abstract

A multi-story steel-framed building was subjected to dynamic tests at various stages of construction. In the interval between two test series, a dramatic change occurred in the building's dynamic properties. In the first series, the damping capacities of the two fundamental modes (East-West and North-South) were about 2 per cent of critical; of the other modes, 0.4 per cent to 0.9 per cent of critical. In the second test series, the damping capacities of all modes ranged from 5 per cent to 10 per cent of critical.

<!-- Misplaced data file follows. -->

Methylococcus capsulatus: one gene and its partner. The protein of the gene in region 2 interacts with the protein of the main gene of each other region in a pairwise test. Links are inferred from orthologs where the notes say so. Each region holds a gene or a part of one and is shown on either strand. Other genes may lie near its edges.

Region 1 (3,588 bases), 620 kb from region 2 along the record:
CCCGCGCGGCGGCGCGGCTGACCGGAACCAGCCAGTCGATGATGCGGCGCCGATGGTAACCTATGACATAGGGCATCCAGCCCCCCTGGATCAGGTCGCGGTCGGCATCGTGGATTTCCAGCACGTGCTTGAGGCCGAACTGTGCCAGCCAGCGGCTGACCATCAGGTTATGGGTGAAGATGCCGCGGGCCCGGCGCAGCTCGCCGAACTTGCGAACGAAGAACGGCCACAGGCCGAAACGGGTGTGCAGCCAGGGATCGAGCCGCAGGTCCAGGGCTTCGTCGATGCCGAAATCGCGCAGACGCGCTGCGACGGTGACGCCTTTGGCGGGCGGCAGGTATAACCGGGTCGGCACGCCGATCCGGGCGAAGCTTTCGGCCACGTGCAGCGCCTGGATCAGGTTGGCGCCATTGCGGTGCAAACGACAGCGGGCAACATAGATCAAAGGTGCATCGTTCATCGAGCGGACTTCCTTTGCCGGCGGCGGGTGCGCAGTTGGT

This increase in damping has been attributed to the interaction of the building with its service tower. The second test series was conducted after the service tower was structurally complete. The two buildings were found to be dynamically coupled, with connections at only the basement and foundation levels. Non-structural connections, in the form of steel plates providing access between the buildings, existed at every floor level and dissipated energy in relative motion between the buildings. From experimental data it was possible to estimate the amount of energy this source of Coulomb damping could dissipate and to show that it was responsible for the large change noted in damping capacity.

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